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International Review of Education

, Volume 64, Issue 3, pp 339–354 | Cite as

Fostering inclusive, sustainable economic growth and “green” skills development in learning cities through partnerships

  • Margarita Pavlova
Article
  • 179 Downloads

Abstract

One of the requirements of building a learning city is working to ensure its sustainable development. In 2014, UNESCO developed a framework of the key features of learning cities, at the centre of which there are six pillars or “building blocks” which support sustainable development. This article focuses on the third of these pillars, “effective learning for and in the workplace”. The author analyses a number of conditions to address this aspect in the context of “green restructuring” which is geared towards facilitating the sustainable development of learning cities. She argues that, at the conceptual level, an understanding of the nature of “green skills” (what they are) and the reasons for “green skills gaps” (why they exist) are essential for the processes of effective learning and strategy planning in sustainable city development. The specific focus of this article is at the policy level: the conceptualisation of partnerships between technical and vocational education and training (TVET) providers, industry, government and other stakeholders with the aim of fostering the production, dissemination and usage of knowledge for the purpose of sustainable economic development and the “greening” of skills. The author proposes a new model, based on the quintuple helix approach to innovation combined with a policy goals orientation framework to theorise the ways in which learning cities can foster sustainable economic growth through green skills development.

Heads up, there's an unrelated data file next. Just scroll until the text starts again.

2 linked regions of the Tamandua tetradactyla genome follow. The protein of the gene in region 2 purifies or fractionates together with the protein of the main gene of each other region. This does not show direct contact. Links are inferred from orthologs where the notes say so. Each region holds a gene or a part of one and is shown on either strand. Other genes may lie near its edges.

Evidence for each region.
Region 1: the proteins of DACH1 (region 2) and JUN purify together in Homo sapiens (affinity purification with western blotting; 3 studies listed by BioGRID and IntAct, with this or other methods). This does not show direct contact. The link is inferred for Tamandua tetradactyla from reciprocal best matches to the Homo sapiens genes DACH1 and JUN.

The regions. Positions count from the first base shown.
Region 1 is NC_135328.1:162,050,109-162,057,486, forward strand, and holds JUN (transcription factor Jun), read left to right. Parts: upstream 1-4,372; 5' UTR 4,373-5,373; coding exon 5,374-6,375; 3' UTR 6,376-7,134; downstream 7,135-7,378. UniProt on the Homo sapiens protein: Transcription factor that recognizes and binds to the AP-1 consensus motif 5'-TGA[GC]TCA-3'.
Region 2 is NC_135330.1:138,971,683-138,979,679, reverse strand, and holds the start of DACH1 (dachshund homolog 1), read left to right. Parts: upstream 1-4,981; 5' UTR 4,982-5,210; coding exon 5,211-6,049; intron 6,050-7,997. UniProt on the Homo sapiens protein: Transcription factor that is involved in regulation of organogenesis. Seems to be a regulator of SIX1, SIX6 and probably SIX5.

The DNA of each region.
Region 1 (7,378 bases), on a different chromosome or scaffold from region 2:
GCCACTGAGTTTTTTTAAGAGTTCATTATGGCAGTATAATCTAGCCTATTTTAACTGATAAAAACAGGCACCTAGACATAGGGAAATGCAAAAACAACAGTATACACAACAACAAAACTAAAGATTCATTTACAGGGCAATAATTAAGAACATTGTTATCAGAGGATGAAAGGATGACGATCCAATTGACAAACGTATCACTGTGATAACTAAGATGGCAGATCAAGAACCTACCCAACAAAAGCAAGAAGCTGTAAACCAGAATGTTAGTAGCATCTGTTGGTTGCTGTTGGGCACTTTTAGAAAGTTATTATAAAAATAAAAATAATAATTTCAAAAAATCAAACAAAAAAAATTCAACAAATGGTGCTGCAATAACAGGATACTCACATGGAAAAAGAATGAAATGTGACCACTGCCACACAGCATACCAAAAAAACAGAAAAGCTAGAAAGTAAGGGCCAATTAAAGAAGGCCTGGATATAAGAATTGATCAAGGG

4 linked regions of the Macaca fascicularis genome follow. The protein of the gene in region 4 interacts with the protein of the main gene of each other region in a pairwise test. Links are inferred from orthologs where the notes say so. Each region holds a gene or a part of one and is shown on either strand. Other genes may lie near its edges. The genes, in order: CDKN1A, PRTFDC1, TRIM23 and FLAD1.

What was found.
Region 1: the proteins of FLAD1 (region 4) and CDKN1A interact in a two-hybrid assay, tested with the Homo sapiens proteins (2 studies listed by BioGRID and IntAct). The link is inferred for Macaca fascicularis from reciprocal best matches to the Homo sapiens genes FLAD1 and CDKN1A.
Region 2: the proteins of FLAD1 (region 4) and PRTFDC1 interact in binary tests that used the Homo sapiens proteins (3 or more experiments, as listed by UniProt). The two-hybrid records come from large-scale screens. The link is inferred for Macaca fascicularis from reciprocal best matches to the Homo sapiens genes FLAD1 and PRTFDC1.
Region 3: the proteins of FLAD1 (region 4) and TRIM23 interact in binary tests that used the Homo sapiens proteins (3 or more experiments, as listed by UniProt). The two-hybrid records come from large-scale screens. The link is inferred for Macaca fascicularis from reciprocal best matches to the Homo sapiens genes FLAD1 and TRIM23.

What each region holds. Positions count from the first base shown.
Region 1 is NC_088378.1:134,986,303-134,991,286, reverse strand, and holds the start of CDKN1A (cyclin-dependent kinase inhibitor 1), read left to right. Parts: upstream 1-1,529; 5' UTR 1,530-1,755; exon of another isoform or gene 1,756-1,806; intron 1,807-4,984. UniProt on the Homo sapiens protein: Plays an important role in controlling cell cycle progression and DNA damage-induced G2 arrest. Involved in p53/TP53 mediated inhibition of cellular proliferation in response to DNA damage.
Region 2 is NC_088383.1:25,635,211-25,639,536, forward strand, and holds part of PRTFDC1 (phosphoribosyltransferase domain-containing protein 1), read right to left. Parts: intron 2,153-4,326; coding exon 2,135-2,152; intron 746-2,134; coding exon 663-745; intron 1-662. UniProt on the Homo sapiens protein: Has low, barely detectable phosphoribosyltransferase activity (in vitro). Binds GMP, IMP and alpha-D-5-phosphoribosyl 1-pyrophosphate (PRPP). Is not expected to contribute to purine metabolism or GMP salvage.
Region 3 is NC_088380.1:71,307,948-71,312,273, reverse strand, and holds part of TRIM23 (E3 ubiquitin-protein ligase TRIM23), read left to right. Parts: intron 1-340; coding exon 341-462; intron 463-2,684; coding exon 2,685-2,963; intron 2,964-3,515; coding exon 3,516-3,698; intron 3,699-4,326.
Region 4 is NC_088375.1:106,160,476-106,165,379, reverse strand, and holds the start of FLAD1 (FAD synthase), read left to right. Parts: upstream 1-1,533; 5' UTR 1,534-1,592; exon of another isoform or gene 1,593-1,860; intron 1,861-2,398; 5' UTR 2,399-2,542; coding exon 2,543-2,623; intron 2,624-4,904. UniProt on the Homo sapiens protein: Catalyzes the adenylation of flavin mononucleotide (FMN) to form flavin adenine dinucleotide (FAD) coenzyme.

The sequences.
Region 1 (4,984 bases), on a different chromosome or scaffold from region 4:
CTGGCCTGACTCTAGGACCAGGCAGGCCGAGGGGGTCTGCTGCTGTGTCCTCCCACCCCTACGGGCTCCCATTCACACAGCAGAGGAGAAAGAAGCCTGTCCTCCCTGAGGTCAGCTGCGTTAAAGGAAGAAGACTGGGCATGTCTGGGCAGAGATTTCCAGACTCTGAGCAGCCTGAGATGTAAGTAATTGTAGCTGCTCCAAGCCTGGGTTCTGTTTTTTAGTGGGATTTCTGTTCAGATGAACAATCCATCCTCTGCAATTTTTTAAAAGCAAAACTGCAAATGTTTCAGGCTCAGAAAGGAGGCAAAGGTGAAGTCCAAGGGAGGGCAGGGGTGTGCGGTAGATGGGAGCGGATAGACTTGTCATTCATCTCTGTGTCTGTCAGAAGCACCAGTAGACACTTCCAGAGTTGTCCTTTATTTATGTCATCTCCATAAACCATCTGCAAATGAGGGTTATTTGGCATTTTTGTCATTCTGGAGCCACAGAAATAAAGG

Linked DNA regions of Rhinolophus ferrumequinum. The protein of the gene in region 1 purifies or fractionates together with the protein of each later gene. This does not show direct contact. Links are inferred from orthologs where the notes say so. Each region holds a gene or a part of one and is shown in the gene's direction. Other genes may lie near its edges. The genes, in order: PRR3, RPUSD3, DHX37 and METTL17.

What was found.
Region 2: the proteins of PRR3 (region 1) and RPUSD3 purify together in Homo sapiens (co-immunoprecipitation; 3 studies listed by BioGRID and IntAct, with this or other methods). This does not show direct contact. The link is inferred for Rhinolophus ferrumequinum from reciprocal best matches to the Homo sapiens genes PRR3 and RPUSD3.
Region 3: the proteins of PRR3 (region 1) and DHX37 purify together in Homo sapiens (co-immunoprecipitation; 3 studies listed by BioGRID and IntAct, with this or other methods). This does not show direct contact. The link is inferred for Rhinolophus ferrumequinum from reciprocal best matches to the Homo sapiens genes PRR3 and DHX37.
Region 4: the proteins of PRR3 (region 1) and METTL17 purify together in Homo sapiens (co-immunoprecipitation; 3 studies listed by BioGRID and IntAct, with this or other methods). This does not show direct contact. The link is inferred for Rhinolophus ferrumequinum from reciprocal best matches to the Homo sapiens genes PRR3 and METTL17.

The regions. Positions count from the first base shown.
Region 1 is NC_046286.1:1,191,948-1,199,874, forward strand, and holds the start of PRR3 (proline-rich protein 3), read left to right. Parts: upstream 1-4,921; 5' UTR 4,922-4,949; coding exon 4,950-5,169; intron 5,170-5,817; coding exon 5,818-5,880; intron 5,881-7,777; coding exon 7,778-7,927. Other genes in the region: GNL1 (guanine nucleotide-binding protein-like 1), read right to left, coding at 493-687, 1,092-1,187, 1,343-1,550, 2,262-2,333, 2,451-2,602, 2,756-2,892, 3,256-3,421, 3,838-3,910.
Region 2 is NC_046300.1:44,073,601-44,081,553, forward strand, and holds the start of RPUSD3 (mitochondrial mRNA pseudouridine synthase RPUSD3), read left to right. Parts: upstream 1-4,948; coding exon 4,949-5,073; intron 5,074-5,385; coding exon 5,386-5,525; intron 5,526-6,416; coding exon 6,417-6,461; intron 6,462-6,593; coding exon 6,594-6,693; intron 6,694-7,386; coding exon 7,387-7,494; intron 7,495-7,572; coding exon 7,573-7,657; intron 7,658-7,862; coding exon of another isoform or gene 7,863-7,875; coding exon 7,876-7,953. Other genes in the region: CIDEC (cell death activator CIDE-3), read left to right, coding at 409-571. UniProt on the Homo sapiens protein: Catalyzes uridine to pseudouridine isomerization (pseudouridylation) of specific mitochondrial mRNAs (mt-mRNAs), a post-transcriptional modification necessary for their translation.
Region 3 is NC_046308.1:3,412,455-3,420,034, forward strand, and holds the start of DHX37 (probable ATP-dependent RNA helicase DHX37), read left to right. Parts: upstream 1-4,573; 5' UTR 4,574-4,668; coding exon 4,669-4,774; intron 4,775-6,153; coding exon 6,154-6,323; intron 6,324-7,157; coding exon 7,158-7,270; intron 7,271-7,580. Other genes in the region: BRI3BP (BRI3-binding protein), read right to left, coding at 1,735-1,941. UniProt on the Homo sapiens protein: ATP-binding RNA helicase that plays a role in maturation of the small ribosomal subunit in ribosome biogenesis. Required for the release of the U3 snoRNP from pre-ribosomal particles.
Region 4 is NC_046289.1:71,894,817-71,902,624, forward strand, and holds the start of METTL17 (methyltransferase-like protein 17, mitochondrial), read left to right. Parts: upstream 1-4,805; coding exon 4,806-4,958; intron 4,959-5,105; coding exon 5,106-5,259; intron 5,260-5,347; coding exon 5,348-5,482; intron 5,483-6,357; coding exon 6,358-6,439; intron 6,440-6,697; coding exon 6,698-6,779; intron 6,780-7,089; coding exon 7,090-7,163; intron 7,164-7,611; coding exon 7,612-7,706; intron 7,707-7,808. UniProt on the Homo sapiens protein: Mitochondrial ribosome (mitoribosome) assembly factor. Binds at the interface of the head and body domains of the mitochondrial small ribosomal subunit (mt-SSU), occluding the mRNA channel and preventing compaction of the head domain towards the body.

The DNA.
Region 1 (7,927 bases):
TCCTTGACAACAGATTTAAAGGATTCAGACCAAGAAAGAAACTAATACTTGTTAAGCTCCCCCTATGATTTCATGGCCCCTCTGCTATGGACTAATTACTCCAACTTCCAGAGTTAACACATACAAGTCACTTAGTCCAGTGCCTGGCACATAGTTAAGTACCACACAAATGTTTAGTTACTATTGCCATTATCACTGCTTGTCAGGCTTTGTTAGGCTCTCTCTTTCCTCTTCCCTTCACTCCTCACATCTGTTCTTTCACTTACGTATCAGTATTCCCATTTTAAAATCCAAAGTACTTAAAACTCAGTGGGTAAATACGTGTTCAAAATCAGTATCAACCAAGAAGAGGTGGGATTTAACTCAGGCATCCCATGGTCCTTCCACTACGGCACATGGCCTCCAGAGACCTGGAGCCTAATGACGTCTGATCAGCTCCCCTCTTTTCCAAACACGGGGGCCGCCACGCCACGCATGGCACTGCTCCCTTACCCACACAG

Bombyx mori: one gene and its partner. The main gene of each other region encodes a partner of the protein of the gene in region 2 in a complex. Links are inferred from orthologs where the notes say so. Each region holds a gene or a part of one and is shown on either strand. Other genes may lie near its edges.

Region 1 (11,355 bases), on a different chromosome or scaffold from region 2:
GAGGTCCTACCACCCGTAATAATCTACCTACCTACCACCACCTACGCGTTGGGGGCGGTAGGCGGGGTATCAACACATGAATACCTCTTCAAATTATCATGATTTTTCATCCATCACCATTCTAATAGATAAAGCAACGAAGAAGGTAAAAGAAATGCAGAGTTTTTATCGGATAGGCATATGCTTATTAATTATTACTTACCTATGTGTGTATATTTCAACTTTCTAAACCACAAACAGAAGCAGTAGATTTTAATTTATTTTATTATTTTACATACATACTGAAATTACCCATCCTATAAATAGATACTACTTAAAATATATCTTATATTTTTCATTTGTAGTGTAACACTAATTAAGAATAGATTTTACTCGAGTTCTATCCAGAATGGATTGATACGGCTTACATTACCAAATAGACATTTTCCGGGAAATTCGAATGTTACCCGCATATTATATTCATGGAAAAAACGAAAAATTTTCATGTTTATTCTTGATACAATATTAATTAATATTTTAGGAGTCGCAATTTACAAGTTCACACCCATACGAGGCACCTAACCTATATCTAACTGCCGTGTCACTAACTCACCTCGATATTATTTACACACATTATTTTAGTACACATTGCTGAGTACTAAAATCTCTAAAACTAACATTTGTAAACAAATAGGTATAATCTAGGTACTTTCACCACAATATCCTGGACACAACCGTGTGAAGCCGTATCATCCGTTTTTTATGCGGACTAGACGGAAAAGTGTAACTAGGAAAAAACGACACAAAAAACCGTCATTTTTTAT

Keywords

green skills conceptualisation greening economy partnership model for greening learning cities sustainable economic growth workplace learning 

Résumé

Valoriser croissance économique inclusive et durable et « compétences vertes » dans les villes apprenantes via les partenariats – La création d’une ville apprenante implique entre autres de faire le nécessaire pour garantir son développement durable. L’UNESCO a élaboré en 2014 un cadre de référence pour la ville apprenante, reposant sur six piliers ou « éléments constitutifs principaux » qui soutiennent le développement durable. Le présent article se penche sur le troisième de ces piliers, « Apprentissage efficace pour l’emploi et sur le lieu de travail » . L’auteure analyse un certain nombre de conditions pour aborder cet aspect dans le contexte de la « restructuration verte » destinée à faciliter le développement durable dans les villes apprenantes. Elle établit qu’il est essentiel, pour les processus d’apprentissage efficace et de programmation stratégique dans la création d’une ville durable, de cerner au niveau conceptuel la nature des « compétences vertes » (de quoi il s’agit) et les raisons du déficit en pratiques écologiques (pourquoi il existe). L’article se concentre spécifiquement sur le niveau des politiques: la conceptualisation de partenariats entre prestataires en enseignement et formation techniques et professionnels (EFTP), industrie, gouvernement et autres parties prenantes, qui poursuivent le but de faciliter la production, la diffusion et l’utilisation des connaissances servant le développement économique durable et l’écologisation des compétences. L’auteure propose un nouveau modèle fondé sur l’approche de l’hélice quintuple de l’innovation, associé à un cadre d’orientation des objectifs stratégiques. Ce dernier théorise les moyens par lesquels la ville apprenante peut soutenir la croissance économique durable à travers l’acquisition des compétences vertes.

Notes

Acknowledgements

The work presented in this paper was fully supported by a grant from the Research Grants Council of the Hong Kong Special Administrative Region, China (Project No. HKIEd 18601515).

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Copyright information

© Springer Science+Business Media B.V., part of Springer Nature, and UNESCO Institute for Lifelong Learning 2018

Authors and Affiliations

  1. 1.Department of International Education and Lifelong LearningThe Education University of Hong KongHong KongChina

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